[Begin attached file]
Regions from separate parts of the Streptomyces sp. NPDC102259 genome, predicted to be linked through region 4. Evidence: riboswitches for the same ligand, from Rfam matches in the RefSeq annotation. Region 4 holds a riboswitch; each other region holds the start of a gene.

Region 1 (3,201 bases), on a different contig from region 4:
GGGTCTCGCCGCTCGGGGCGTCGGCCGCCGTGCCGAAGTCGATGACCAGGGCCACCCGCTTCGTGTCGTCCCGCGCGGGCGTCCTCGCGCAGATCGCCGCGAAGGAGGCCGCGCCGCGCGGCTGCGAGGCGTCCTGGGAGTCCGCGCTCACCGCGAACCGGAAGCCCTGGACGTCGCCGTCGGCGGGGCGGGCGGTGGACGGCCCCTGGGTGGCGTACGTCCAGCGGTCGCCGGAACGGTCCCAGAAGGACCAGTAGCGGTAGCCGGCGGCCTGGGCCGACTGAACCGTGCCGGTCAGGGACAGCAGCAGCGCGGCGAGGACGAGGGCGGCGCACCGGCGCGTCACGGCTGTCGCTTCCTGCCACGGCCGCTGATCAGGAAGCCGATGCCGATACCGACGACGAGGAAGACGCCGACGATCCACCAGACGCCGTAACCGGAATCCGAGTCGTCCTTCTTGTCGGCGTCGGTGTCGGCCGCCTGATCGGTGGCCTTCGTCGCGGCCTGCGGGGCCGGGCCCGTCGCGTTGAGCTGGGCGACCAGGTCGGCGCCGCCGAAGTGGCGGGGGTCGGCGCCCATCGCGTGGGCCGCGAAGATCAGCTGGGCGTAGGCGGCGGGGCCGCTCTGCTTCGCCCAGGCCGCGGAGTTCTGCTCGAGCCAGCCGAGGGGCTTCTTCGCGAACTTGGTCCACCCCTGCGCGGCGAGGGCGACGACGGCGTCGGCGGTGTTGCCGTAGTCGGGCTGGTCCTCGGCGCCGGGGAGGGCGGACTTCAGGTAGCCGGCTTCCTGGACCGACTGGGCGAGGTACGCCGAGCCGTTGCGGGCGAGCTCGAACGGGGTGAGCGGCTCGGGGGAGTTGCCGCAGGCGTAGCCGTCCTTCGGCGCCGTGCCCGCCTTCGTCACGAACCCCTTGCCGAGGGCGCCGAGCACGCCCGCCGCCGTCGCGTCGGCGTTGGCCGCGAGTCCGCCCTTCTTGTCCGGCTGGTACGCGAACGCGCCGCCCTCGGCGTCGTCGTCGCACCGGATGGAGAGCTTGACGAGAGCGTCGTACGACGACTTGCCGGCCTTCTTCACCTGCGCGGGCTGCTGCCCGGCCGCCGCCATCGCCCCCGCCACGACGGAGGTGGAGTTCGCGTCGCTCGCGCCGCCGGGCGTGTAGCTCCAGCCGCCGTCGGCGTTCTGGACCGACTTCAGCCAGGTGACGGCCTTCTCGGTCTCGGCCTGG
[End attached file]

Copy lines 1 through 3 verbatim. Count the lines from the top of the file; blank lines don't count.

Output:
Regions from separate parts of the Streptomyces sp. NPDC102259 genome, predicted to be linked through region 4. Evidence: riboswitches for the same ligand, from Rfam matches in the RefSeq annotation. Region 4 holds a riboswitch; each other region holds the start of a gene.

Region 1 (3,201 bases), on a different contig from region 4:
GGGTCTCGCCGCTCGGGGCGTCGGCCGCCGTGCCGAAGTCGATGACCAGGGCCACCCGCTTCGTGTCGTCCCGCGCGGGCGTCCTCGCGCAGATCGCCGCGAAGGAGGCCGCGCCGCGCGGCTGCGAGGCGTCCTGGGAGTCCGCGCTCACCGCGAACCGGAAGCCCTGGACGTCGCCGTCGGCGGGGCGGGCGGTGGACGGCCCCTGGGTGGCGTACGTCCAGCGGTCGCCGGAACGGTCCCAGAAGGACCAGTAGCGGTAGCCGGCGGCCTGGGCCGACTGAACCGTGCCGGTCAGGGACAGCAGCAGCGCGGCGAGGACGAGGGCGGCGCACCGGCGCGTCACGGCTGTCGCTTCCTGCCACGGCCGCTGATCAGGAAGCCGATGCCGATACCGACGACGAGGAAGACGCCGACGATCCACCAGACGCCGTAACCGGAATCCGAGTCGTCCTTCTTGTCGGCGTCGGTGTCGGCCGCCTGATCGGTGGCCTTCGTCGCGGCCTGCGGGGCCGGGCCCGTCGCGTTGAGCTGGGCGACCAGGTCGGCGCCGCCGAAGTGGCGGGGGTCGGCGCCCATCGCGTGGGCCGCGAAGATCAGCTGGGCGTAGGCGGCGGGGCCGCTCTGCTTCGCCCAGGCCGCGGAGTTCTGCTCGAGCCAGCCGAGGGGCTTCTTCGCGAACTTGGTCCACCCCTGCGCGGCGAGGGCGACGACGGCGTCGGCGGTGTTGCCGTAGTCGGGCTGGTCCTCGGCGCCGGGGAGGGCGGACTTCAGGTAGCCGGCTTCCTGGACCGACTGGGCGAGGTACGCCGAGCCGTTGCGGGCGAGCTCGAACGGGGTGAGCGGCTCGGGGGAGTTGCCGCAGGCGTAGCCGTCCTTCGGCGCCGTGCCCGCCTTCGTCACGAACCCCTTGCCGAGGGCGCCGAGCACGCCCGCCGCCGTCGCGTCGGCGTTGGCCGCGAGTCCGCCCTTCTTGTCCGGCTGGTACGCGAACGCGCCGCCCTCGGCGTCGTCGTCGCACCGGATGGAGAGCTTGACGAGAGCGTCGTACGACGACTTGCCGGCCTTCTTCACCTGCGCGGGCTGCTGCCCGGCCGCCGCCATCGCCCCCGCCACGACGGAGGTGGAGTTCGCGTCGCTCGCGCCGCCGGGCGTGTAGCTCCAGCCGCCGTCGGCGTTCTGGACCGACTTCAGCCAGGTGACGGCCTTCTCGGTCTCGGCCTGG